none of the exceptions in section 99(2) applies.
The only option available to the taxpayer would be the one
where the assessment is withdrawn (section 98(2)). Section 93 results in a reduced assessment
and that is caught by the 3 year prescription rule. Where the assessment is withdrawn in terms of
section 98(2) it regards the assessment as not having been issued and
prescription therefore is not an issue.
SARS would therefore not be able to entertain a reduced assessment under
section 93 as section 99 would not permit that.
The taxpayer of course bears the onus to proof that it was,
amongst others, a bona fide error – see the JB Mining case.
3. A portion of a monthly payment to a PBO is a
donation: is it deductible under section 18A?
Q: We have a
client which is a registered PBO in terms of section 30 of the ITA and has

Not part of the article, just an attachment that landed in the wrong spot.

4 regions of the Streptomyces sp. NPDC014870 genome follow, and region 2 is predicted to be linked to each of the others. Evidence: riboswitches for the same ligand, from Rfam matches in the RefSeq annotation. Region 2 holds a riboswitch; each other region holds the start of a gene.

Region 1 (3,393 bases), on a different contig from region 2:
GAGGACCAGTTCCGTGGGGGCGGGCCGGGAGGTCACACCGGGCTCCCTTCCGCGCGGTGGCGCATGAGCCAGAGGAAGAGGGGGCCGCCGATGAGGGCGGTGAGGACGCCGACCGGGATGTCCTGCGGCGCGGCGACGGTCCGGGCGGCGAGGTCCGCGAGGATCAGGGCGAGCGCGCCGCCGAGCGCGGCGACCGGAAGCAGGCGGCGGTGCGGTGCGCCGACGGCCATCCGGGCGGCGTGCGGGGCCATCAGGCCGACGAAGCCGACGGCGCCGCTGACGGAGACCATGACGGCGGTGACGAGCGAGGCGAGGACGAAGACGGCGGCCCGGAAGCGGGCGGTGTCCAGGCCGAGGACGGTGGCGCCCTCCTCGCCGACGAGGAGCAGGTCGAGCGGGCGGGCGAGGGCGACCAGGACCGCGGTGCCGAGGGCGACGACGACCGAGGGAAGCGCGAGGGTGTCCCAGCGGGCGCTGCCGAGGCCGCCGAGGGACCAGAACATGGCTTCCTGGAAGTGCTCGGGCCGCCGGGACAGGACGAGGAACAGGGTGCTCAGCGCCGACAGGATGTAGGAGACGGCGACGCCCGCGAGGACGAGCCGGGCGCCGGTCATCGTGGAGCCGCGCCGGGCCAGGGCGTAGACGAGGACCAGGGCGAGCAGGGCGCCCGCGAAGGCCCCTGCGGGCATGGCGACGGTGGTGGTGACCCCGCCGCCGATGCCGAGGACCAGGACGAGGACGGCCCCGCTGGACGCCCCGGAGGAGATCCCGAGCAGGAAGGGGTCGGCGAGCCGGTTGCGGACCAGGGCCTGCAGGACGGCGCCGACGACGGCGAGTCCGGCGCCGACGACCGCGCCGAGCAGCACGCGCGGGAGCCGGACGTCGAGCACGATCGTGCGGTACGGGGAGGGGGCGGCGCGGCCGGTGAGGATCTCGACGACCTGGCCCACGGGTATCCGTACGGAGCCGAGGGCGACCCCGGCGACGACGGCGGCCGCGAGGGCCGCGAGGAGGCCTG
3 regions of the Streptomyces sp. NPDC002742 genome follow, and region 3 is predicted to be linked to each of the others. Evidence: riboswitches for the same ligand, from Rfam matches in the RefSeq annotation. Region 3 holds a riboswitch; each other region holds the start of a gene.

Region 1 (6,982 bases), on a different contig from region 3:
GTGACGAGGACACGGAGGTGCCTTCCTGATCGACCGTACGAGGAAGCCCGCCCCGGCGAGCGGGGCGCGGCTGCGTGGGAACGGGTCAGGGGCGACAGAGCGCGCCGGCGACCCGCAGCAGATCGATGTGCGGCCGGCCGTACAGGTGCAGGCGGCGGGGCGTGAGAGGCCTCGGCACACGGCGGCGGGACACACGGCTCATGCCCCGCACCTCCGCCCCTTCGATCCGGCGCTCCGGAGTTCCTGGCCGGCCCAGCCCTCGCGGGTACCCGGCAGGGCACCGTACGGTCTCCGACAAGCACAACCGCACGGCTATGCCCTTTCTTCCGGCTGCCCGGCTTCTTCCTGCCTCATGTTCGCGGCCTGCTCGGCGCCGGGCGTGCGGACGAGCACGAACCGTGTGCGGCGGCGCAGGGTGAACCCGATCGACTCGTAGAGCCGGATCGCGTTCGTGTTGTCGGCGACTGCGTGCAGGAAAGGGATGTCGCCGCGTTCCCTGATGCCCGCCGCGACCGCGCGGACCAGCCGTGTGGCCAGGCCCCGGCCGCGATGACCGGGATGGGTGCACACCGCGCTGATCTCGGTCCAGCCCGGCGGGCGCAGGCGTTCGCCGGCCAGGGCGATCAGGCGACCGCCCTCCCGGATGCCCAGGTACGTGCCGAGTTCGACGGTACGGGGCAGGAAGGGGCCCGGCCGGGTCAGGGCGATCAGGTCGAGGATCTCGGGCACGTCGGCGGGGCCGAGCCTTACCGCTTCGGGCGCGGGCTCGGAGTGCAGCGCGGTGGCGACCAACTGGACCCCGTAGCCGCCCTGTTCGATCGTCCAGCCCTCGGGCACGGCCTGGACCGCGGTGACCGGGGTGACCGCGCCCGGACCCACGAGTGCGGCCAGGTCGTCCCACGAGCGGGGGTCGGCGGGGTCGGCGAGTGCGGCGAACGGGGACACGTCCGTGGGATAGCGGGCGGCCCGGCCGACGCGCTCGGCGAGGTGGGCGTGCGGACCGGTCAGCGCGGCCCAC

approval to issue 18A certificates. The PBO is considering setting up a loyalty
program whereby members can sign up and make monthly payments to the PBO. The
loyalty program entitles the member to a range of promotional offers. In the
terms and conditions for membership of the loyalty program it is recorded that
the monthly payment is equally split into a donation component and a benefit
component, but the member only ever makes one payment per month to the PBO.
Would the donation component of the monthly loyalty program payment qualify for
section 18A approval?
A: We agree with
you – the parties may find it difficult to meet the onus of proof if it is
disputed that there was a bona fide donation.